Revolution and Genocide: On the Origins of the Armenian Genocide and the Holocaust
University of Chicago Press, 15. okt. 1992 - 363 sider
Armenians in the Ottoman Empire and Jews in Imperial Germany had survived as ethnic and religious minorities until they suffered mass destruction when the two old regimes were engulfed by revolution and war. Was there a connection between revolution and genocide in those two instances, and is there a relationship between revolution and genocide in general? In this detailed comparative history, Robert Melson elaborates a distinctive conceptual framework that links genocide to revolution and war. He suggests that some instances of genocide are products of a complex process started by the collapse of old regimes and carried forward by revolutionaries who wish to reconstruct society according to new ideological visions. The Young Turks and the Nazis, able to come to power after the fall of the Ottoman Empire and Imperial Germany, were motivated by Pan-Turkism, on the one hand, and racialist antisemitism, on the other. Desiring to create a Turkish empire free of Armenians and a Third Reich empty of Jews, the two revolutionary movements proceeded to commit genocide on a wide scale. Melson discusses the destruction of the Kulaks in the Soviet Union and the "autogenocide" in Cambodia as comparable situations where total domestic genocide followed on the heels of the Russian and Cambodian revolutions. Moreover, he warns that sweeping changes such as those occurring in the former Soviet Union and in Eastern Europe can also be precursors to massive violence, including genocide.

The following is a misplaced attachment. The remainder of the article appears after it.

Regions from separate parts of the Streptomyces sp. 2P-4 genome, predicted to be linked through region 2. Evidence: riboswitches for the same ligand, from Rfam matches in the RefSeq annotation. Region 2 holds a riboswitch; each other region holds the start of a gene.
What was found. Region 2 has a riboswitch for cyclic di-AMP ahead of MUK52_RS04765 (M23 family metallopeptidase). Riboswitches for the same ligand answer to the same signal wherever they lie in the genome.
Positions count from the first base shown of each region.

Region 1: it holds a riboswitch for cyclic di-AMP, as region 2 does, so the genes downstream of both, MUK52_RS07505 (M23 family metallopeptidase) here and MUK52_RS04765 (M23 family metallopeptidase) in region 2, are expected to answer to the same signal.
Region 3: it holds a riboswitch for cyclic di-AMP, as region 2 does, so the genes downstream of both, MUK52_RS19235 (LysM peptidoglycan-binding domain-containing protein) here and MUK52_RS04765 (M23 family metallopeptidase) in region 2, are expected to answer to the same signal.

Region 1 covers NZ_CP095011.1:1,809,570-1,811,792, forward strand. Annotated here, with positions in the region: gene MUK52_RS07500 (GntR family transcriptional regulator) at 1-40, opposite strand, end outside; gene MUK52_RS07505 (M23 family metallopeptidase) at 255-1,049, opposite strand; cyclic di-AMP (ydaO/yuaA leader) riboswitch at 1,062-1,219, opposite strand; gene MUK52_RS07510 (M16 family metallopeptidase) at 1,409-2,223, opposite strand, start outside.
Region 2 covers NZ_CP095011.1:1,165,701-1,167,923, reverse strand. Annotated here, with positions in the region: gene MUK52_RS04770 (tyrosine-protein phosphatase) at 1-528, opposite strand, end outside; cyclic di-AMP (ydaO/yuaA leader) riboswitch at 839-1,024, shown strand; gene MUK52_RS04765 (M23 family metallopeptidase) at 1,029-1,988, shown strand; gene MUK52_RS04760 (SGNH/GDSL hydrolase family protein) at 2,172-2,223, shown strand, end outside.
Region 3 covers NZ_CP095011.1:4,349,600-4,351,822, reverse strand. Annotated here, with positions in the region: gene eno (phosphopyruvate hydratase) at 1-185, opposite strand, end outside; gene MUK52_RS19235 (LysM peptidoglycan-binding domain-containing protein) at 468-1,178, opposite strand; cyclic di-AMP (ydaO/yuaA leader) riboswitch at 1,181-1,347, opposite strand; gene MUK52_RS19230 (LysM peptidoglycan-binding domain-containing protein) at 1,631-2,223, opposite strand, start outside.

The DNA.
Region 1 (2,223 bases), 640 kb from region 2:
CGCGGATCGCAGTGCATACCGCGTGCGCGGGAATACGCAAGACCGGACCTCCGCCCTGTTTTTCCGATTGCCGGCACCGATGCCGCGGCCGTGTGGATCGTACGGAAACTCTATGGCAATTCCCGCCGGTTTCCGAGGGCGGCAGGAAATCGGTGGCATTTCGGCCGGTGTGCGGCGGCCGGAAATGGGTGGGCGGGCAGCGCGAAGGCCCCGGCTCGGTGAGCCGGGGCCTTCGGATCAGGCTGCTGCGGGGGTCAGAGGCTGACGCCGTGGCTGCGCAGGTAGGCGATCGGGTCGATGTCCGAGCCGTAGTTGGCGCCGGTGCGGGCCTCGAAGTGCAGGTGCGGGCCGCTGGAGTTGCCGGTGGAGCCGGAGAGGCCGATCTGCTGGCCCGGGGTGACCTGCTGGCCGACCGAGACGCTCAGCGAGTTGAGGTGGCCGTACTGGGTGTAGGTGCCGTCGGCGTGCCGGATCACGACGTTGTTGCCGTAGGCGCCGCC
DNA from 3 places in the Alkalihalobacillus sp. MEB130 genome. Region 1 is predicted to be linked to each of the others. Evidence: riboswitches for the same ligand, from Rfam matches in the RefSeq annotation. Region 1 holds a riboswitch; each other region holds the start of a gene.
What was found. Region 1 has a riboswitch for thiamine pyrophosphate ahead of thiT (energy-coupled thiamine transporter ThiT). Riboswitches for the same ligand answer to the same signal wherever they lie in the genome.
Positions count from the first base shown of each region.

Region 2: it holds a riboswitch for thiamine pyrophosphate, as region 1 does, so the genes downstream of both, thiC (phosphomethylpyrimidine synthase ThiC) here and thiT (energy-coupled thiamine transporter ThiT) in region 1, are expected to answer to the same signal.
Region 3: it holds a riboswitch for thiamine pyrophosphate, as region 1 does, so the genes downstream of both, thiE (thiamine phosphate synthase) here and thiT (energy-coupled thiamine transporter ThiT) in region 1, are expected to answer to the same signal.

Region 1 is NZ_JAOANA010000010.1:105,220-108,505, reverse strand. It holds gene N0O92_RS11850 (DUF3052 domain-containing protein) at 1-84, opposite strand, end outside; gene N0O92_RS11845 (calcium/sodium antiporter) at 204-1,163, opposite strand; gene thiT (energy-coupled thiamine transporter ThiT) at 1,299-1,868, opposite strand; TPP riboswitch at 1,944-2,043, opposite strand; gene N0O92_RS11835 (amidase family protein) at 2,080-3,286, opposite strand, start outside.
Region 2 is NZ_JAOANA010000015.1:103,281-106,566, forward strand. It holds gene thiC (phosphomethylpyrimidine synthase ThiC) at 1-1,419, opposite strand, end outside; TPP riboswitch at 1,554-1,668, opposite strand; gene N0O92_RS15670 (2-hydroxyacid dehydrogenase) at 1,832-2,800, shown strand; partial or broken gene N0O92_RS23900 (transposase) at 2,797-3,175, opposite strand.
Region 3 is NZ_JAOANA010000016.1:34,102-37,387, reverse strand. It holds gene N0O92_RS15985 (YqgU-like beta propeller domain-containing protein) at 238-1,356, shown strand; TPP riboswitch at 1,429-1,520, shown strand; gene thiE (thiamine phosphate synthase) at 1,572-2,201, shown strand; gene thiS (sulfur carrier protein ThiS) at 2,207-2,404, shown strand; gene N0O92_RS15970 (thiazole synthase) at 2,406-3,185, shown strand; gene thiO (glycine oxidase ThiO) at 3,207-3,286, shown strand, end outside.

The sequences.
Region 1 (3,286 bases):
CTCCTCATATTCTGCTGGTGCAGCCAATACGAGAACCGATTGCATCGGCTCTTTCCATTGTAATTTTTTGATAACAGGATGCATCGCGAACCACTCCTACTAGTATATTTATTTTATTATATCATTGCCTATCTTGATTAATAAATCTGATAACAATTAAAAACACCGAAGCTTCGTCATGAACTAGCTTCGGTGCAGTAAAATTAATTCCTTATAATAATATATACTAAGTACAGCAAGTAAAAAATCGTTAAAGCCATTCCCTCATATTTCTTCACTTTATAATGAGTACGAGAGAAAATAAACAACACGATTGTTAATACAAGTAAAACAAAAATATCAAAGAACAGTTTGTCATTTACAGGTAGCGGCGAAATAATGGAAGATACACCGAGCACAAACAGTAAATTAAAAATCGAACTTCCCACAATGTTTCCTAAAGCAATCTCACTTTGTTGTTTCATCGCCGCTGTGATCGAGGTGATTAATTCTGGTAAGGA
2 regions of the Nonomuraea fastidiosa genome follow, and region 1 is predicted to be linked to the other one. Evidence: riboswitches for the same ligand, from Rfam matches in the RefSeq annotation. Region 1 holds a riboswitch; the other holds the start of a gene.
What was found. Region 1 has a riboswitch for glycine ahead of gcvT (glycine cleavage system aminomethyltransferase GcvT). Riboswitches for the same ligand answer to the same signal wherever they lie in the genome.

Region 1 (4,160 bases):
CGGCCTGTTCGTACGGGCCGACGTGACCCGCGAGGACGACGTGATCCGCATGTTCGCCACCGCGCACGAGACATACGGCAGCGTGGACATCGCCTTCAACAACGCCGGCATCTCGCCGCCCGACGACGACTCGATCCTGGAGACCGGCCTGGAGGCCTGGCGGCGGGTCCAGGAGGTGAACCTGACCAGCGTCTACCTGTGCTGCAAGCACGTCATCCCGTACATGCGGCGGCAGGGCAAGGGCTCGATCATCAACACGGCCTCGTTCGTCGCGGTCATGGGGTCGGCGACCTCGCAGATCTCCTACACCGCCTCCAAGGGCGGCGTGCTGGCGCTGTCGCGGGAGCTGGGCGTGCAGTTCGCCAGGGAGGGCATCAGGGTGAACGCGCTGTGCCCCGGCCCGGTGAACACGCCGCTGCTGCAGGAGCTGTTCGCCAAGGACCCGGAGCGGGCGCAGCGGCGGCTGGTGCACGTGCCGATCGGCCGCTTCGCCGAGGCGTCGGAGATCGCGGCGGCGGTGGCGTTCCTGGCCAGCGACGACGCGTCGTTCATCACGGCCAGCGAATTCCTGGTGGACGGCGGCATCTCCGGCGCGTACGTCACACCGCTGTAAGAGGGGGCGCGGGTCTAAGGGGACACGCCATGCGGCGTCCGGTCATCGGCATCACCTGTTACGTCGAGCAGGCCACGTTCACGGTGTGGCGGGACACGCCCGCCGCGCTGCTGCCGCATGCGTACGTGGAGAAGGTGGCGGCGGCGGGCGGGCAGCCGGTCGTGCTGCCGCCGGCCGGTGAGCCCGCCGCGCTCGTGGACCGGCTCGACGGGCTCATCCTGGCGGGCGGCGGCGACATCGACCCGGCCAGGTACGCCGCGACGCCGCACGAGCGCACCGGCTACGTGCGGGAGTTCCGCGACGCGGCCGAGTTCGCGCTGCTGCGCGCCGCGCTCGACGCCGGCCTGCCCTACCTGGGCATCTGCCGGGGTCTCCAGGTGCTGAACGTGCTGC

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Overview and Major Themes
Armenians and Jews under the Old Regimes in
Antisemitism and the Upwardly
The Failure of the Antisemitic Parties in Imperial
Armenians and Jews under Revolutionary Regimes
The German Revolution and the Rise of the Nazi Party
The Revolution and the War against the Jews
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Abdul Hamid antisemitic parties Armenian Genocide Armenians and Jews army Aryans assimilation autogenocide Bauer became Bismarck Cambodian Chapter Christian communal groups Conservatives context cultural Dadrian Dawidowicz democracy democratic deportations destroy dhimmis discussion DNVP economic enemies especially Europe European excluded extermination Final Solution forces German revolution Hilberg Hitler Holocaust Hovannisian Ibid identity ideology Imperial Germany instances Jewish emancipation Jewish Question Jews Judaism Khmer Rouge killed Kulaks liberal major mass murder massacres menian middle classes military millet minorities modern movement Muslim nationalist Nazis Nazism noted old regime Ottoman Empire Pan-Turkism pariah partial genocide peasantry peasants percent perpetrators political community political myth population racial radical Reichstag revolution revolutionary regime role Russia social mobilization Socialists Stalinist status Stoecker structure suggested sultan Third Reich tion total domestic genocide total genocide Turkey Turkish nationalism University Press victims violence Weimar coalition Weimar Republic York Young Turks